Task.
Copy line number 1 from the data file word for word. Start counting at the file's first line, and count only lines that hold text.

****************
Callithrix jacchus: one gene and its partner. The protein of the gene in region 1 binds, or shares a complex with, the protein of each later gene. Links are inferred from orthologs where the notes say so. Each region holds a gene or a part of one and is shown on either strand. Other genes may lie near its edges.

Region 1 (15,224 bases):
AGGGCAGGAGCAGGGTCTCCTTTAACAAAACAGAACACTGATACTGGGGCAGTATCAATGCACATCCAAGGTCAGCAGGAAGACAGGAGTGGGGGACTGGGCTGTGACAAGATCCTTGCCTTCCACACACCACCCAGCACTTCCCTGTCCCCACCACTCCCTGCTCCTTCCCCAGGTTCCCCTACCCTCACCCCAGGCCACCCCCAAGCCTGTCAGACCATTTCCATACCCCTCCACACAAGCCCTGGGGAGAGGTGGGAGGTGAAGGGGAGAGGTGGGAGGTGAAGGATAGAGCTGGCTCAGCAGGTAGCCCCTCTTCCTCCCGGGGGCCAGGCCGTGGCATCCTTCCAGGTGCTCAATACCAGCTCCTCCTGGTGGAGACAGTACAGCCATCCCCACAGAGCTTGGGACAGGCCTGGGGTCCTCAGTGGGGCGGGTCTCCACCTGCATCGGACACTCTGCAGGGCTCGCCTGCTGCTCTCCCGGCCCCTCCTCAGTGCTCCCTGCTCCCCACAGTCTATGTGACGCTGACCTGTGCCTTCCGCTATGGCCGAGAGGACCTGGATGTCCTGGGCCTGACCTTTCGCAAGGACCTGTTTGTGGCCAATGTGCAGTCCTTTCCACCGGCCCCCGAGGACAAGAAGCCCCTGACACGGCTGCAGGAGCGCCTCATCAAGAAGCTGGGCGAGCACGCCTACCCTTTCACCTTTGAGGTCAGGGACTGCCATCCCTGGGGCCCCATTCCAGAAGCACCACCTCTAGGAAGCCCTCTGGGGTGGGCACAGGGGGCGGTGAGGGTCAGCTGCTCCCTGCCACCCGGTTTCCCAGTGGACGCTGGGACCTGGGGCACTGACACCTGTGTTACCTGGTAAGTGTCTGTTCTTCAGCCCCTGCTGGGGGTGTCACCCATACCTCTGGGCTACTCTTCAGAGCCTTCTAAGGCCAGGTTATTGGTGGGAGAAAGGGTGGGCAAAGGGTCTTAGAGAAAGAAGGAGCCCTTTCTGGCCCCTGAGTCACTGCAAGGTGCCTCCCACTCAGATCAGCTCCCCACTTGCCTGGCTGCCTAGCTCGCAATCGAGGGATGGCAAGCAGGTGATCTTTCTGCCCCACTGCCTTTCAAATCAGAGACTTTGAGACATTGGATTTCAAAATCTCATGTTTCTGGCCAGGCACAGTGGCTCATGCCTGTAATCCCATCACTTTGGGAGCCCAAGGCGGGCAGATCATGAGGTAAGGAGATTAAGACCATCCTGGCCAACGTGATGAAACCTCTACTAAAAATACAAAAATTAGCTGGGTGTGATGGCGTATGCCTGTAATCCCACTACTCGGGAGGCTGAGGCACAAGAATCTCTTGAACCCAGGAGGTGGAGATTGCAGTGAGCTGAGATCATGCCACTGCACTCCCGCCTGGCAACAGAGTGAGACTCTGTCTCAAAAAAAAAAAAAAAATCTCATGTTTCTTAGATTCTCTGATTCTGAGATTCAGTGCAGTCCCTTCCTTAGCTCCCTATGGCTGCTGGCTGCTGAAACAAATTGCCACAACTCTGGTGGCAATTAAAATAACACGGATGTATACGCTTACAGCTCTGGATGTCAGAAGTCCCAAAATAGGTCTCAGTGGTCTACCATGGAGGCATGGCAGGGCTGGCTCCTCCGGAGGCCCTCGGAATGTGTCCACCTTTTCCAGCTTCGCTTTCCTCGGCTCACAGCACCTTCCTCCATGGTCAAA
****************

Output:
Callithrix jacchus: one gene and its partner. The protein of the gene in region 1 binds, or shares a complex with, the protein of each later gene. Links are inferred from orthologs where the notes say so. Each region holds a gene or a part of one and is shown on either strand. Other genes may lie near its edges.